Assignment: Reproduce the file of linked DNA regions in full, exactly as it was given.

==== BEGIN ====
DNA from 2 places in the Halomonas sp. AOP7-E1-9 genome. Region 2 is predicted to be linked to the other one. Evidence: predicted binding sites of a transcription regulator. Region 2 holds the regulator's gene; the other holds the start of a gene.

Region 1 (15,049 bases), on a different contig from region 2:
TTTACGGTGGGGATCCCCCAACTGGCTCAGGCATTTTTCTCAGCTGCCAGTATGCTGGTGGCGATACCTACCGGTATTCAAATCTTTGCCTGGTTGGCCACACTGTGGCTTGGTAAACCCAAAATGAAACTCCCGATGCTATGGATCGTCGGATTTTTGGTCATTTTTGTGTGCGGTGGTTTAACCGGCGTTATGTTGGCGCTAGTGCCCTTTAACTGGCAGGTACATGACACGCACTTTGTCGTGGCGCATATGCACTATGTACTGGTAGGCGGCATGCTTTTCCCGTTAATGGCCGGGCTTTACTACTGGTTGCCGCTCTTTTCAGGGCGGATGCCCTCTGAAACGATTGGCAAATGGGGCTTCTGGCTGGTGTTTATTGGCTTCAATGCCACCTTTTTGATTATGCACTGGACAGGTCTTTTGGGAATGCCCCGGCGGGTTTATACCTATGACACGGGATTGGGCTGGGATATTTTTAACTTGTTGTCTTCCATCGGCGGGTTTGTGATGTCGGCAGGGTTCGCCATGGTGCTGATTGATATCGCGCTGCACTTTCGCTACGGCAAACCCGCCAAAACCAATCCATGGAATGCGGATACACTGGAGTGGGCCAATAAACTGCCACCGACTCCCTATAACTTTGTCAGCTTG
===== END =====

DNA from 2 places in the Halomonas sp. AOP7-E1-9 genome. Region 2 is predicted to be linked to the other one. Evidence: predicted binding sites of a transcription regulator. Region 2 holds the regulator's gene; the other holds the start of a gene.

Region 1 (15,049 bases), on a different contig from region 2:
TTTACGGTGGGGATCCCCCAACTGGCTCAGGCATTTTTCTCAGCTGCCAGTATGCTGGTGGCGATACCTACCGGTATTCAAATCTTTGCCTGGTTGGCCACACTGTGGCTTGGTAAACCCAAAATGAAACTCCCGATGCTATGGATCGTCGGATTTTTGGTCATTTTTGTGTGCGGTGGTTTAACCGGCGTTATGTTGGCGCTAGTGCCCTTTAACTGGCAGGTACATGACACGCACTTTGTCGTGGCGCATATGCACTATGTACTGGTAGGCGGCATGCTTTTCCCGTTAATGGCCGGGCTTTACTACTGGTTGCCGCTCTTTTCAGGGCGGATGCCCTCTGAAACGATTGGCAAATGGGGCTTCTGGCTGGTGTTTATTGGCTTCAATGCCACCTTTTTGATTATGCACTGGACAGGTCTTTTGGGAATGCCCCGGCGGGTTTATACCTATGACACGGGATTGGGCTGGGATATTTTTAACTTGTTGTCTTCCATCGGCGGGTTTGTGATGTCGGCAGGGTTCGCCATGGTGCTGATTGATATCGCGCTGCACTTTCGCTACGGCAAACCCGCCAAAACCAATCCATGGAATGCGGATACACTGGAGTGGGCCAATAAACTGCCACCGACTCCCTATAACTTTGTCAGCTTG